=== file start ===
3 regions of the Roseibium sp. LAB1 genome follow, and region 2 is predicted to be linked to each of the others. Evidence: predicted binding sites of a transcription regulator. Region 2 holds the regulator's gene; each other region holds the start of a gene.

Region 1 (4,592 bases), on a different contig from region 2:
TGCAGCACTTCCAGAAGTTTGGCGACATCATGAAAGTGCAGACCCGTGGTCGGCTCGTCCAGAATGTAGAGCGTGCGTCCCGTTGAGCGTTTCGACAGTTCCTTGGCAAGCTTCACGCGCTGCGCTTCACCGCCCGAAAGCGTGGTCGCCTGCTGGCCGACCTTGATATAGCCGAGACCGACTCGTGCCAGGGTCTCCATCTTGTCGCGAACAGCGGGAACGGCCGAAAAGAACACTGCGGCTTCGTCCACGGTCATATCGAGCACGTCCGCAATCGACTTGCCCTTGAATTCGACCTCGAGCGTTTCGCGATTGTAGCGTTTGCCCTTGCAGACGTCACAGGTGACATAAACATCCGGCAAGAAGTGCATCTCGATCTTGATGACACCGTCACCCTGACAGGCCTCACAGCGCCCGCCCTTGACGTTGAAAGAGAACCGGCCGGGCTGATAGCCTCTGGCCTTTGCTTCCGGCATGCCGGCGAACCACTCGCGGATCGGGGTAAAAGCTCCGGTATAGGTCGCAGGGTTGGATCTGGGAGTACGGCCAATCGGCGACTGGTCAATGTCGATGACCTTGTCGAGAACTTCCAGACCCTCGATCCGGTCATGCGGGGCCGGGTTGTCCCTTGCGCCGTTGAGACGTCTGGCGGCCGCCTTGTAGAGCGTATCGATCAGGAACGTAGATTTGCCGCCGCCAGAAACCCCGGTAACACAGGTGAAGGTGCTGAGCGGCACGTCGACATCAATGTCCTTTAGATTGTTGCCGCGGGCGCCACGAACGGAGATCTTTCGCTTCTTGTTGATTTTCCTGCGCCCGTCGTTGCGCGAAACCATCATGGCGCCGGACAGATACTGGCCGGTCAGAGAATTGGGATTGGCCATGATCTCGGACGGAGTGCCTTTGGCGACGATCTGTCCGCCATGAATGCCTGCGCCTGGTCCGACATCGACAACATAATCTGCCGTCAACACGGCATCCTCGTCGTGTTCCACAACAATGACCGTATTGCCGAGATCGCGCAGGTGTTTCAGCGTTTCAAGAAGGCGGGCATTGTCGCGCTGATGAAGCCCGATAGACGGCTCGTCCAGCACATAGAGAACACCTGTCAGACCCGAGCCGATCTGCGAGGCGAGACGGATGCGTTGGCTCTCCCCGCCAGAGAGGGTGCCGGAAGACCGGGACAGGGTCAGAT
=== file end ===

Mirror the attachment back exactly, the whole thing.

3 regions of the Roseibium sp. LAB1 genome follow, and region 2 is predicted to be linked to each of the others. Evidence: predicted binding sites of a transcription regulator. Region 2 holds the regulator's gene; each other region holds the start of a gene.

Region 1 (4,592 bases), on a different contig from region 2:
TGCAGCACTTCCAGAAGTTTGGCGACATCATGAAAGTGCAGACCCGTGGTCGGCTCGTCCAGAATGTAGAGCGTGCGTCCCGTTGAGCGTTTCGACAGTTCCTTGGCAAGCTTCACGCGCTGCGCTTCACCGCCCGAAAGCGTGGTCGCCTGCTGGCCGACCTTGATATAGCCGAGACCGACTCGTGCCAGGGTCTCCATCTTGTCGCGAACAGCGGGAACGGCCGAAAAGAACACTGCGGCTTCGTCCACGGTCATATCGAGCACGTCCGCAATCGACTTGCCCTTGAATTCGACCTCGAGCGTTTCGCGATTGTAGCGTTTGCCCTTGCAGACGTCACAGGTGACATAAACATCCGGCAAGAAGTGCATCTCGATCTTGATGACACCGTCACCCTGACAGGCCTCACAGCGCCCGCCCTTGACGTTGAAAGAGAACCGGCCGGGCTGATAGCCTCTGGCCTTTGCTTCCGGCATGCCGGCGAACCACTCGCGGATCGGGGTAAAAGCTCCGGTATAGGTCGCAGGGTTGGATCTGGGAGTACGGCCAATCGGCGACTGGTCAATGTCGATGACCTTGTCGAGAACTTCCAGACCCTCGATCCGGTCATGCGGGGCCGGGTTGTCCCTTGCGCCGTTGAGACGTCTGGCGGCCGCCTTGTAGAGCGTATCGATCAGGAACGTAGATTTGCCGCCGCCAGAAACCCCGGTAACACAGGTGAAGGTGCTGAGCGGCACGTCGACATCAATGTCCTTTAGATTGTTGCCGCGGGCGCCACGAACGGAGATCTTTCGCTTCTTGTTGATTTTCCTGCGCCCGTCGTTGCGCGAAACCATCATGGCGCCGGACAGATACTGGCCGGTCAGAGAATTGGGATTGGCCATGATCTCGGACGGAGTGCCTTTGGCGACGATCTGTCCGCCATGAATGCCTGCGCCTGGTCCGACATCGACAACATAATCTGCCGTCAACACGGCATCCTCGTCGTGTTCCACAACAATGACCGTATTGCCGAGATCGCGCAGGTGTTTCAGCGTTTCAAGAAGGCGGGCATTGTCGCGCTGATGAAGCCCGATAGACGGCTCGTCCAGCACATAGAGAACACCTGTCAGACCCGAGCCGATCTGCGAGGCGAGACGGATGCGTTGGCTCTCCCCGCCAGAGAGGGTGCCGGAAGACCGGGACAGGGTCAGAT